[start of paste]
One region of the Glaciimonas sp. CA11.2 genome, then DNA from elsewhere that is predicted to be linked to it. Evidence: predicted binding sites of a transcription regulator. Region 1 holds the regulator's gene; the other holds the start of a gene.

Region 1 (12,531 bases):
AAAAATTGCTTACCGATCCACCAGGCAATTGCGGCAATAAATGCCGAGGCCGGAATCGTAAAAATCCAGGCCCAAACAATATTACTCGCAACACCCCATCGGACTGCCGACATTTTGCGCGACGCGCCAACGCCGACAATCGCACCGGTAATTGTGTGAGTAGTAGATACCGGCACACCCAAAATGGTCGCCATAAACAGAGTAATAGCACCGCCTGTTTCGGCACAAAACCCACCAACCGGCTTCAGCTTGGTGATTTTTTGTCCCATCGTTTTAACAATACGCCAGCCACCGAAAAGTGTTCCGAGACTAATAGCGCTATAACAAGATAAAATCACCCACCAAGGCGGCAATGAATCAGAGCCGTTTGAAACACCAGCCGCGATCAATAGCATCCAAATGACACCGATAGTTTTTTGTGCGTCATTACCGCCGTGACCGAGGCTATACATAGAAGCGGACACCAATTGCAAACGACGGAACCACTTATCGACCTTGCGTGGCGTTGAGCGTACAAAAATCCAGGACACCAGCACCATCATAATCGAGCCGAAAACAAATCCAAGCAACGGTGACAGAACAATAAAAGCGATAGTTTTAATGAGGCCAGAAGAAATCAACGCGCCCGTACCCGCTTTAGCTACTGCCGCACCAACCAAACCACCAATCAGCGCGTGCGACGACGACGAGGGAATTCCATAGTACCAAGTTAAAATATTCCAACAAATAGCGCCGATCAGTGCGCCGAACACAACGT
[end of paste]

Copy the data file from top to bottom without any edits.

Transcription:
One region of the Glaciimonas sp. CA11.2 genome, then DNA from elsewhere that is predicted to be linked to it. Evidence: predicted binding sites of a transcription regulator. Region 1 holds the regulator's gene; the other holds the start of a gene.

Region 1 (12,531 bases):
AAAAATTGCTTACCGATCCACCAGGCAATTGCGGCAATAAATGCCGAGGCCGGAATCGTAAAAATCCAGGCCCAAACAATATTACTCGCAACACCCCATCGGACTGCCGACATTTTGCGCGACGCGCCAACGCCGACAATCGCACCGGTAATTGTGTGAGTAGTAGATACCGGCACACCCAAAATGGTCGCCATAAACAGAGTAATAGCACCGCCTGTTTCGGCACAAAACCCACCAACCGGCTTCAGCTTGGTGATTTTTTGTCCCATCGTTTTAACAATACGCCAGCCACCGAAAAGTGTTCCGAGACTAATAGCGCTATAACAAGATAAAATCACCCACCAAGGCGGCAATGAATCAGAGCCGTTTGAAACACCAGCCGCGATCAATAGCATCCAAATGACACCGATAGTTTTTTGTGCGTCATTACCGCCGTGACCGAGGCTATACATAGAAGCGGACACCAATTGCAAACGACGGAACCACTTATCGACCTTGCGTGGCGTTGAGCGTACAAAAATCCAGGACACCAGCACCATCATAATCGAGCCGAAAACAAATCCAAGCAACGGTGACAGAACAATAAAAGCGATAGTTTTAATGAGGCCAGAAGAAATCAACGCGCCCGTACCCGCTTTAGCTACTGCCGCACCAACCAAACCACCAATCAGCGCGTGCGACGACGACGAGGGAATTCCATAGTACCAAGTTAAAATATTCCAACAAATAGCGCCGATCAGTGCGCCGAACACAACGT